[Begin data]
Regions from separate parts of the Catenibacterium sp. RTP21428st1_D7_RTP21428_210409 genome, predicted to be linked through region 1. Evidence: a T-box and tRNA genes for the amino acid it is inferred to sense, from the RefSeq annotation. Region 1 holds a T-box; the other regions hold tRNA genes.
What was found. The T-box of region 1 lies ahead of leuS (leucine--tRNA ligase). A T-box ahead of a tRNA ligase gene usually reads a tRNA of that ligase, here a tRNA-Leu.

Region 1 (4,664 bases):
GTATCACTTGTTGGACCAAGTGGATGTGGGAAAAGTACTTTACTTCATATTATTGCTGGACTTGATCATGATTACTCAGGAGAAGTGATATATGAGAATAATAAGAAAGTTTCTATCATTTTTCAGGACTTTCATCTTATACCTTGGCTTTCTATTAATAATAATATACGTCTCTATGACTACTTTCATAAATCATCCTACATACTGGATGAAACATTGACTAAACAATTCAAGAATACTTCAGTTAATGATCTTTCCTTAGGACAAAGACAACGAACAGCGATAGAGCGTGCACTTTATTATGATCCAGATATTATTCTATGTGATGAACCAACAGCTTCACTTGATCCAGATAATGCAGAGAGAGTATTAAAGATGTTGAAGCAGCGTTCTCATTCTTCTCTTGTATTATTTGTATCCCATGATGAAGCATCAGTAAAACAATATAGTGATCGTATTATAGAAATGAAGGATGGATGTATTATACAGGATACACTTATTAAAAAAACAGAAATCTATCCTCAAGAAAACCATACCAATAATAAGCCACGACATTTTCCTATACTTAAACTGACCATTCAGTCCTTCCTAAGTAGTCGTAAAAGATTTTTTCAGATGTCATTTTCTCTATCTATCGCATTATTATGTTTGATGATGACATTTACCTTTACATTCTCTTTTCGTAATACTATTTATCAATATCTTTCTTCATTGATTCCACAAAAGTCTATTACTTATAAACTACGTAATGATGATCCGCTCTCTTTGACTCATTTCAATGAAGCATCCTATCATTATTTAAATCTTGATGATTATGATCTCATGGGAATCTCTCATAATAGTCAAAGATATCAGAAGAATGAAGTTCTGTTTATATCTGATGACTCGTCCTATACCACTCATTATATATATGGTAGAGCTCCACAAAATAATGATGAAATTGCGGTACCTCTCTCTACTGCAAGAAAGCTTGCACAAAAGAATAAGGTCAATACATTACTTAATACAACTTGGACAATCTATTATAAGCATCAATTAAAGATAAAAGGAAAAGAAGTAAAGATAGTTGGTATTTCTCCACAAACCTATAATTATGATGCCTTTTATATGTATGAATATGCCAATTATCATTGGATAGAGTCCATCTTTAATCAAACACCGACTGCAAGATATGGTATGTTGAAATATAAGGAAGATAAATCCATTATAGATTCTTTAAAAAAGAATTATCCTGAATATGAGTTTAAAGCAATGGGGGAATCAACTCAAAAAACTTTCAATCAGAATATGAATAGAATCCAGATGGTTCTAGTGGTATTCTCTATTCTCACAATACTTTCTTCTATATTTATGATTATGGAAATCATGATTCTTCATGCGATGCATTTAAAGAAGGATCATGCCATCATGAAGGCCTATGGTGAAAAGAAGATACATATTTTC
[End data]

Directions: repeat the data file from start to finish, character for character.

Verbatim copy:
Regions from separate parts of the Catenibacterium sp. RTP21428st1_D7_RTP21428_210409 genome, predicted to be linked through region 1. Evidence: a T-box and tRNA genes for the amino acid it is inferred to sense, from the RefSeq annotation. Region 1 holds a T-box; the other regions hold tRNA genes.
What was found. The T-box of region 1 lies ahead of leuS (leucine--tRNA ligase). A T-box ahead of a tRNA ligase gene usually reads a tRNA of that ligase, here a tRNA-Leu.

Region 1 (4,664 bases):
GTATCACTTGTTGGACCAAGTGGATGTGGGAAAAGTACTTTACTTCATATTATTGCTGGACTTGATCATGATTACTCAGGAGAAGTGATATATGAGAATAATAAGAAAGTTTCTATCATTTTTCAGGACTTTCATCTTATACCTTGGCTTTCTATTAATAATAATATACGTCTCTATGACTACTTTCATAAATCATCCTACATACTGGATGAAACATTGACTAAACAATTCAAGAATACTTCAGTTAATGATCTTTCCTTAGGACAAAGACAACGAACAGCGATAGAGCGTGCACTTTATTATGATCCAGATATTATTCTATGTGATGAACCAACAGCTTCACTTGATCCAGATAATGCAGAGAGAGTATTAAAGATGTTGAAGCAGCGTTCTCATTCTTCTCTTGTATTATTTGTATCCCATGATGAAGCATCAGTAAAACAATATAGTGATCGTATTATAGAAATGAAGGATGGATGTATTATACAGGATACACTTATTAAAAAAACAGAAATCTATCCTCAAGAAAACCATACCAATAATAAGCCACGACATTTTCCTATACTTAAACTGACCATTCAGTCCTTCCTAAGTAGTCGTAAAAGATTTTTTCAGATGTCATTTTCTCTATCTATCGCATTATTATGTTTGATGATGACATTTACCTTTACATTCTCTTTTCGTAATACTATTTATCAATATCTTTCTTCATTGATTCCACAAAAGTCTATTACTTATAAACTACGTAATGATGATCCGCTCTCTTTGACTCATTTCAATGAAGCATCCTATCATTATTTAAATCTTGATGATTATGATCTCATGGGAATCTCTCATAATAGTCAAAGATATCAGAAGAATGAAGTTCTGTTTATATCTGATGACTCGTCCTATACCACTCATTATATATATGGTAGAGCTCCACAAAATAATGATGAAATTGCGGTACCTCTCTCTACTGCAAGAAAGCTTGCACAAAAGAATAAGGTCAATACATTACTTAATACAACTTGGACAATCTATTATAAGCATCAATTAAAGATAAAAGGAAAAGAAGTAAAGATAGTTGGTATTTCTCCACAAACCTATAATTATGATGCCTTTTATATGTATGAATATGCCAATTATCATTGGATAGAGTCCATCTTTAATCAAACACCGACTGCAAGATATGGTATGTTGAAATATAAGGAAGATAAATCCATTATAGATTCTTTAAAAAAGAATTATCCTGAATATGAGTTTAAAGCAATGGGGGAATCAACTCAAAAAACTTTCAATCAGAATATGAATAGAATCCAGATGGTTCTAGTGGTATTCTCTATTCTCACAATACTTTCTTCTATATTTATGATTATGGAAATCATGATTCTTCATGCGATGCATTTAAAGAAGGATCATGCCATCATGAAGGCCTATGGTGAAAAGAAGATACATATTTTC